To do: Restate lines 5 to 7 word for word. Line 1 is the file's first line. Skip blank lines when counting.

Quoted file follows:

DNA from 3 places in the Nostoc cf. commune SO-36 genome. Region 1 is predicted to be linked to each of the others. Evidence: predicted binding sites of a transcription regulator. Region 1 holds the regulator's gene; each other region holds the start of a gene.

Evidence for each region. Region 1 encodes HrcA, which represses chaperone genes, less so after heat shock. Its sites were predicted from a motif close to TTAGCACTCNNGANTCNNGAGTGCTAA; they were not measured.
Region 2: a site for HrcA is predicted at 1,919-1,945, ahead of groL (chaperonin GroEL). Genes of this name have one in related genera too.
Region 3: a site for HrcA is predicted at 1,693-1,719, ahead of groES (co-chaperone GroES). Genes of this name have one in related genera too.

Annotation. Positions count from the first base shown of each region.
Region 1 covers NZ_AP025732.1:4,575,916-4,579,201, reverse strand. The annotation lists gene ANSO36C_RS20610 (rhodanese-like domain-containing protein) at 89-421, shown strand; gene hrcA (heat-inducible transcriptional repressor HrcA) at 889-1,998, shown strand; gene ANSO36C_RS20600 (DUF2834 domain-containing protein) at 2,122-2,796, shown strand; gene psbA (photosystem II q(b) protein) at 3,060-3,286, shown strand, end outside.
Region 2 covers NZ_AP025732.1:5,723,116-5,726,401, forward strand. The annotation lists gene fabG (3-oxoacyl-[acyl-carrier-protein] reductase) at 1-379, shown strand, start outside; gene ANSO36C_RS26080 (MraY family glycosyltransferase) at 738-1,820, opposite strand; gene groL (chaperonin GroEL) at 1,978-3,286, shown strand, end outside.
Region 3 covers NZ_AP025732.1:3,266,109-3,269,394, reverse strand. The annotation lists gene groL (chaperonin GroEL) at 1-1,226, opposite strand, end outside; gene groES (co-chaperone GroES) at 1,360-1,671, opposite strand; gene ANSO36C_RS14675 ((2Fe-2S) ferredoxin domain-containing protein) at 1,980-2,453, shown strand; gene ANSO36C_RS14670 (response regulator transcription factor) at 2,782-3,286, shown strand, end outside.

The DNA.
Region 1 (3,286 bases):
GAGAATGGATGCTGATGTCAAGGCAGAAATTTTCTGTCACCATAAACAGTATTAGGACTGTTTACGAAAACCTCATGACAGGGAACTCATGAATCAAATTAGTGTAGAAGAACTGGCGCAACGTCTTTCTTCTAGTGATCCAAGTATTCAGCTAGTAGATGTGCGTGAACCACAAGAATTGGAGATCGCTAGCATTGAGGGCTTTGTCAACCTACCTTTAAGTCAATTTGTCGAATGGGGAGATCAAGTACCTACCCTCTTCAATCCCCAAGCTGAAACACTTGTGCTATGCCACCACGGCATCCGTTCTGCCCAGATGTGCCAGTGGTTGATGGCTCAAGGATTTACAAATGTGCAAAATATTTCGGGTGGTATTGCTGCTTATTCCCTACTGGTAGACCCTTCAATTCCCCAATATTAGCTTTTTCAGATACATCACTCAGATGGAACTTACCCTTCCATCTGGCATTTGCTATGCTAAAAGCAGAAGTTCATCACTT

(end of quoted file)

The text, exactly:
Annotation. Positions count from the first base shown of each region.
Region 1 covers NZ_AP025732.1:4,575,916-4,579,201, reverse strand. The annotation lists gene ANSO36C_RS20610 (rhodanese-like domain-containing protein) at 89-421, shown strand; gene hrcA (heat-inducible transcriptional repressor HrcA) at 889-1,998, shown strand; gene ANSO36C_RS20600 (DUF2834 domain-containing protein) at 2,122-2,796, shown strand; gene psbA (photosystem II q(b) protein) at 3,060-3,286, shown strand, end outside.
Region 2 covers NZ_AP025732.1:5,723,116-5,726,401, forward strand. The annotation lists gene fabG (3-oxoacyl-[acyl-carrier-protein] reductase) at 1-379, shown strand, start outside; gene ANSO36C_RS26080 (MraY family glycosyltransferase) at 738-1,820, opposite strand; gene groL (chaperonin GroEL) at 1,978-3,286, shown strand, end outside.